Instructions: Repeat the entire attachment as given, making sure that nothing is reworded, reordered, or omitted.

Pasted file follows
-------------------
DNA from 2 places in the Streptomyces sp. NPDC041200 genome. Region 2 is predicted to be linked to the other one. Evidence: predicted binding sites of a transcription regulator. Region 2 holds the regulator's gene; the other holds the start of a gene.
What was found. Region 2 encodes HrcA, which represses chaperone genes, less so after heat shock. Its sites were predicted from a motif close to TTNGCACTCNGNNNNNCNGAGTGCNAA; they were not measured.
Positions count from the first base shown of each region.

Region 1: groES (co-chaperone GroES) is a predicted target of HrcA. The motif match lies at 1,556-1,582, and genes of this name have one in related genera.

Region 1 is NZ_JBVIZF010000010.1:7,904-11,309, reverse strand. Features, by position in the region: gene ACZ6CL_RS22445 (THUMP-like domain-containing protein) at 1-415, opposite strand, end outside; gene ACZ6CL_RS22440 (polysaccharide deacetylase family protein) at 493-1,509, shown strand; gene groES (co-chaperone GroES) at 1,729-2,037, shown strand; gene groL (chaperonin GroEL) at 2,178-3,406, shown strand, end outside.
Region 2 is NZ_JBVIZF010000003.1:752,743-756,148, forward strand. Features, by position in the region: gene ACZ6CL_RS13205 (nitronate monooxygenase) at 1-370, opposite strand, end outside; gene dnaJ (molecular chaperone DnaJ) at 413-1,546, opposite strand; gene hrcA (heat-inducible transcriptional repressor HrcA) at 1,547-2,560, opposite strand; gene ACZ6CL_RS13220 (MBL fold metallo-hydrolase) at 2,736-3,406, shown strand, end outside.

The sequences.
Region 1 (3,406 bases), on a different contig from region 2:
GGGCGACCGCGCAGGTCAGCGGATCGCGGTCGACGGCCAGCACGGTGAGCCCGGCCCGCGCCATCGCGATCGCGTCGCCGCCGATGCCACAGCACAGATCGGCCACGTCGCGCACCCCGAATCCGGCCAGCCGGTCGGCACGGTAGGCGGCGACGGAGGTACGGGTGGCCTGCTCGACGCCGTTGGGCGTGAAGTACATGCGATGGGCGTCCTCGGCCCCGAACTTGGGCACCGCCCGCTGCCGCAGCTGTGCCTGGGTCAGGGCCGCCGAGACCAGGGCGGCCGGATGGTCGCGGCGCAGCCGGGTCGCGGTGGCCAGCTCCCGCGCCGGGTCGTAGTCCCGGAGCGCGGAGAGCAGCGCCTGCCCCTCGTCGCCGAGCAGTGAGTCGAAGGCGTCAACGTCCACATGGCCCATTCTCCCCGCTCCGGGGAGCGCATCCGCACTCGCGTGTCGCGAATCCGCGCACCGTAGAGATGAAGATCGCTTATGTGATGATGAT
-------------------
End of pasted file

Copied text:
DNA from 2 places in the Streptomyces sp. NPDC041200 genome. Region 2 is predicted to be linked to the other one. Evidence: predicted binding sites of a transcription regulator. Region 2 holds the regulator's gene; the other holds the start of a gene.
What was found. Region 2 encodes HrcA, which represses chaperone genes, less so after heat shock. Its sites were predicted from a motif close to TTNGCACTCNGNNNNNCNGAGTGCNAA; they were not measured.
Positions count from the first base shown of each region.

Region 1: groES (co-chaperone GroES) is a predicted target of HrcA. The motif match lies at 1,556-1,582, and genes of this name have one in related genera.

Region 1 is NZ_JBVIZF010000010.1:7,904-11,309, reverse strand. Features, by position in the region: gene ACZ6CL_RS22445 (THUMP-like domain-containing protein) at 1-415, opposite strand, end outside; gene ACZ6CL_RS22440 (polysaccharide deacetylase family protein) at 493-1,509, shown strand; gene groES (co-chaperone GroES) at 1,729-2,037, shown strand; gene groL (chaperonin GroEL) at 2,178-3,406, shown strand, end outside.
Region 2 is NZ_JBVIZF010000003.1:752,743-756,148, forward strand. Features, by position in the region: gene ACZ6CL_RS13205 (nitronate monooxygenase) at 1-370, opposite strand, end outside; gene dnaJ (molecular chaperone DnaJ) at 413-1,546, opposite strand; gene hrcA (heat-inducible transcriptional repressor HrcA) at 1,547-2,560, opposite strand; gene ACZ6CL_RS13220 (MBL fold metallo-hydrolase) at 2,736-3,406, shown strand, end outside.

The sequences.
Region 1 (3,406 bases), on a different contig from region 2:
GGGCGACCGCGCAGGTCAGCGGATCGCGGTCGACGGCCAGCACGGTGAGCCCGGCCCGCGCCATCGCGATCGCGTCGCCGCCGATGCCACAGCACAGATCGGCCACGTCGCGCACCCCGAATCCGGCCAGCCGGTCGGCACGGTAGGCGGCGACGGAGGTACGGGTGGCCTGCTCGACGCCGTTGGGCGTGAAGTACATGCGATGGGCGTCCTCGGCCCCGAACTTGGGCACCGCCCGCTGCCGCAGCTGTGCCTGGGTCAGGGCCGCCGAGACCAGGGCGGCCGGATGGTCGCGGCGCAGCCGGGTCGCGGTGGCCAGCTCCCGCGCCGGGTCGTAGTCCCGGAGCGCGGAGAGCAGCGCCTGCCCCTCGTCGCCGAGCAGTGAGTCGAAGGCGTCAACGTCCACATGGCCCATTCTCCCCGCTCCGGGGAGCGCATCCGCACTCGCGTGTCGCGAATCCGCGCACCGTAGAGATGAAGATCGCTTATGTGATGATGAT